anger pokes at a marriage like a thorny fern
photograph copyright, Jeanette Raymond, Ph.D.
I do what you want, but you never let me do what I want!
Justin had his heart set on the new BMW sports car, but Bernice wondered whether it was the best way of spending money at this point. There were other more important priorities like her business start up, the kids school fees and house repairs to consider.
Justin blew up. “ You never let me have what I want! When you wanted to go to Costa Rica I agreed because I knew what that meant to you. I let you choose the living room furniture even though I hated it. Yet when something is important to me you pour cold water all over it, and make me feel selfish.”
You just want to stack up points to use against me!
“ I’m sick of your whining. You have the money. You can buy whatever you want. I don’t know why you bother asking for my approval. You’re going to do what you want anyway. If I don’t agree I’m a spoiler, and boy do you punish me for it afterward! You make me pay for all the times you did things my way. You just do it to stack up points that you can beat me with when I don’t agree with you.” Bernice retaliated with fury to being manipulated.
Justin wanted his wife’s permission, so he didn’t feel guilty
Justin was independently wealthy. The BMW wouldn’t hurt his financial portfolio, and he could take it as a business expense. But buying the car just because it was possible wasn’t satisfying to him. He was hungry for something much more valuable- permission to want things just for himself. That was the real prize. He was fed up with always having to justify it as worthwhile.
Justin was torn between feeling selfish and being a burden
Justin had been angry a long time. As far back as he could remember his mentally challenged younger brother Trevor got all the free passes at home. His father gave into Trevor’s tantrums to keep him quiet and manageable. His mother was torn between trying to anticipate Trevor’s moods and erratic behavior and keeping her marriage together. Justin was expected to be the good son who never needed nor wanted anything other than the basics.
Why was he always second best?
There was little room for him to have his childhood wishes without shame, guilt and a belief that his needs were illegitimate. That’s when the anger started. Why were his needs less important than Trevor’s.? Why was it wrong for him to want his mother’s approval and his father’s attention for being a normal healthy son? Why couldn’t he be spoiled just once?
Justin became furious when his carefully thought out plan failed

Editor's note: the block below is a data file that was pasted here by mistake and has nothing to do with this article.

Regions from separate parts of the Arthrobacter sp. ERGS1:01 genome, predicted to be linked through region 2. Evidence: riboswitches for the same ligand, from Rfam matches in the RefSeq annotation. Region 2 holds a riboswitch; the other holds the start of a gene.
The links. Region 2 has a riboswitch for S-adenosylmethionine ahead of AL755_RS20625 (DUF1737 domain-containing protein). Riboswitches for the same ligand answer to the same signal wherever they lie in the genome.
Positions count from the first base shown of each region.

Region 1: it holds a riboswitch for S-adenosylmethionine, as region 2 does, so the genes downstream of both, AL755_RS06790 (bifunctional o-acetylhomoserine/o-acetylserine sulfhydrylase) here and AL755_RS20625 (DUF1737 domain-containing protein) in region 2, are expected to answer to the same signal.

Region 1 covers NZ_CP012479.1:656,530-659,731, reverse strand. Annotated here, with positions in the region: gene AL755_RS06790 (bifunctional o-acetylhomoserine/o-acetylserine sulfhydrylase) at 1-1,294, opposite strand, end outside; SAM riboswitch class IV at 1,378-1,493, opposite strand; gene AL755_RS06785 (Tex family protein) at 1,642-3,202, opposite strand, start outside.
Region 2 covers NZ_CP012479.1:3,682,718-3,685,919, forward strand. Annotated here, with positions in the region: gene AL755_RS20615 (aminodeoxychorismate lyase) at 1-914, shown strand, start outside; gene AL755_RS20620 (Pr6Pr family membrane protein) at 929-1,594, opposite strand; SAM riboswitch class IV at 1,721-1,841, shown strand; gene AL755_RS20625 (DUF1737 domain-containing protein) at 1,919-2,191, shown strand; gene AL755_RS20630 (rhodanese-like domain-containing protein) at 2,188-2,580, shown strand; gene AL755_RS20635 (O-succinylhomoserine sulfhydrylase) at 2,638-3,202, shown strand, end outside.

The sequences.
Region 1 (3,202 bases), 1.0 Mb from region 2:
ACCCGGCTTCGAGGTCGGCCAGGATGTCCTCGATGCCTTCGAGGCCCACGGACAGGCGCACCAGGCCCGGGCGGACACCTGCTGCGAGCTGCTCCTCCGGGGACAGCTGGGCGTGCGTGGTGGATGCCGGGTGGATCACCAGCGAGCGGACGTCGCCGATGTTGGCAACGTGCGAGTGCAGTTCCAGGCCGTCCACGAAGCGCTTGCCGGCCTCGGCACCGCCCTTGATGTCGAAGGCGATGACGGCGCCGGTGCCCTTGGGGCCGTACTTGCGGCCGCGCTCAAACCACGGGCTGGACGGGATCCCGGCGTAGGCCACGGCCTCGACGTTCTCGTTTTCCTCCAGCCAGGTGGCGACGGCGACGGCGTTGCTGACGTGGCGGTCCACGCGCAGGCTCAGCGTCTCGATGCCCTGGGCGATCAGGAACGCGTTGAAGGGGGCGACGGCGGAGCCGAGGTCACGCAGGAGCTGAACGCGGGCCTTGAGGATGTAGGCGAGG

The injustice of his childhood kept the anger smoldering on a bed of hot coals that was constantly stoked up. Each time Bernice didn’t gush with enthusiasm and give him the green light to get what he wanted he relived the torment of his childhood. He got more and more furious that even when he didn’t have to compete with a needy brother, he still didn’t get his wishes accepted and nurtured. Justin made a deal with himself. If he let his wife have what she wanted even if he didn’t like it himself, then he would be entitled to expect the same from her.
Justin’s plan didn’t work. Bernice didn’t buy into his scheme. Justin’s rage grew fiercer and the relationship became a battle ground. Justin refused to give himself permission to enjoy things he could get for himself, and Bernice refused to be put in the role of the bad guy who spoiled his life.
How can Justin and his wife stop getting mad at each other?
How can Justin and Bernice stop the cycle of anger that interferes with their intimacy?
1.Justin needs to get clear on what his anger is really about. His anger is not about the car. It is about not knowing where he stands with Bernice and trying to figure it out.
2. Justin should share with Bernice his feelings of guilt, unworthiness and rage at never feeling secure enough to be able to legitimize his own wants and needs.
3. Bernice should try and hear it as part of Justin’s issue rather than take it personally and strike back. She can then share her hurt when he puts her in the role of judge and jury.
When Justin and Bernice feel and hear each others hurt, anger and frustration, they have begun to take a new journey together towards satisfying the hunger they both have to be seen as good, worthy and lovable people.